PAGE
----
Survey reveals how hiring managers feel about parents sitting in on a child’s interview

Employers also tell about bizarre behavior witnessed from mothers and fathers

Posted August 18, 2016

Do mom and dad know best when their children are looking for jobs? Not always, new research suggests.

According to the survey by OfficeTeam, 35 percent of senior managers interviewed said they find it annoying when helicopter parents are involved in their kids’ search for work. Another 34 percent of respondents prefer mom and dad stay out of the job hunt, but would let it slide. Only 29 percent said this parental guidance is not a problem.

Senior managers were asked, “Which one of the following statements most closely describes how you feel when a candidate's parent is involved in the job search process?” Their responses:

  • It's annoying — job seekers should handle things on their own: 35 percent
  • I wouldn't recommend it, but I'll let it slide: 34 percent
  • It's totally fine for job seekers to get help from their parents: 29 percent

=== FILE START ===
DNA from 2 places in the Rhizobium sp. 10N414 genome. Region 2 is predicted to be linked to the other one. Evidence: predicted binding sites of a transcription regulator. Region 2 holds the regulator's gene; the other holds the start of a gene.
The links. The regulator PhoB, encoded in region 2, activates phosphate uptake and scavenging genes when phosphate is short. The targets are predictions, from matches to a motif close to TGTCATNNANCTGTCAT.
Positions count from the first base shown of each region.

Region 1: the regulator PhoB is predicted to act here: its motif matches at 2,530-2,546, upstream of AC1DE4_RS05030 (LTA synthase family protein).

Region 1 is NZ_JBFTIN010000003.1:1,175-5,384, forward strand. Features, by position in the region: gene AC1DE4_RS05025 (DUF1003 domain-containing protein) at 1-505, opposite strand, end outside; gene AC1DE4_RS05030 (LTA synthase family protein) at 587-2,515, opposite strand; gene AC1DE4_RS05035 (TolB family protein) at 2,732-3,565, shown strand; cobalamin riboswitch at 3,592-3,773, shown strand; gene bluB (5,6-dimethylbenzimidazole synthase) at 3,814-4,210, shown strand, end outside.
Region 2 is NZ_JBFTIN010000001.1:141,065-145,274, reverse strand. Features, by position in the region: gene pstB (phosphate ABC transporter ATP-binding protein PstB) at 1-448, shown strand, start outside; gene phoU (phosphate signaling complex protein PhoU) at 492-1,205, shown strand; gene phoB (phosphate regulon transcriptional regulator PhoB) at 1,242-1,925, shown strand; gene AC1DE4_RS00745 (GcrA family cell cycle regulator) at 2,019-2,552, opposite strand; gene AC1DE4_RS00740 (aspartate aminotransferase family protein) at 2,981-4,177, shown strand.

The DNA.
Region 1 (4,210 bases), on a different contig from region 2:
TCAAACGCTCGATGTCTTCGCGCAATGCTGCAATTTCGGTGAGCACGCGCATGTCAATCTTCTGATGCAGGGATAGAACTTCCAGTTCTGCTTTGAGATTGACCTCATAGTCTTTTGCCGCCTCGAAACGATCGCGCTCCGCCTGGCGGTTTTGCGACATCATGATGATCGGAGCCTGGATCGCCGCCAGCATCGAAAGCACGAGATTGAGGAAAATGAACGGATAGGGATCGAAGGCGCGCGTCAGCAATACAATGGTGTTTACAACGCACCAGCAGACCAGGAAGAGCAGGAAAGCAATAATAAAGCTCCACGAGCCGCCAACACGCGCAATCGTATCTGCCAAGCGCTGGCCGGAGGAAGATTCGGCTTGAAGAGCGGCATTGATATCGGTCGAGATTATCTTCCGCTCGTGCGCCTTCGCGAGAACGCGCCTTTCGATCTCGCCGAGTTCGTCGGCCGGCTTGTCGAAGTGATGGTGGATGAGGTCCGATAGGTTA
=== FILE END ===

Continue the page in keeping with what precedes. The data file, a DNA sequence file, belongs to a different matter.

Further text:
• Don't know/no answer: 1 percent

*Responses do not total 100 percent due to rounding.

Managers were also asked to recount the most unusual or surprising behavior they've heard of or seen from helicopter parents of job seekers. Here are some of their responses:

  • “The candidate opened his laptop and had his mother Skype in for the interview.”
  • “A woman brought a cake to try to convince us to hire her daughter.”
  • “One parent asked if she could do the interview for her child because he had somewhere else to be.”
  • “A father asked us to pay his son a higher salary.”
  • “One mom knocked on the office door during an interview and asked if she could sit in.”
  • “Parents have arrived with their child's resume and tried to convince us to hire him or her.”
  • “A job seeker was texting his parent the questions I was asking during the interview and waiting for a response.”
  • “Once a father called us pretending he was from the candidate's previous company and offered praise for his son.”
  • “Parents have followed up to ask how their child's interview went.”
  • “A father started filling out a job application on behalf of his kid.”
  • “I had one mother call and set up an interview for her son.”
  • “Moms and dads have called to ask why their child didn't get hired.”

And one parent took a reverse psychology approach:

  • “When we called one candidate, his mom answered and asked us not to hire him.”

About the research
The survey was developed by OfficeTeam and conducted by an independent research firm. It includes responses from more than 600 senior managers at companies with 20 or more employees in the United States and Canada.

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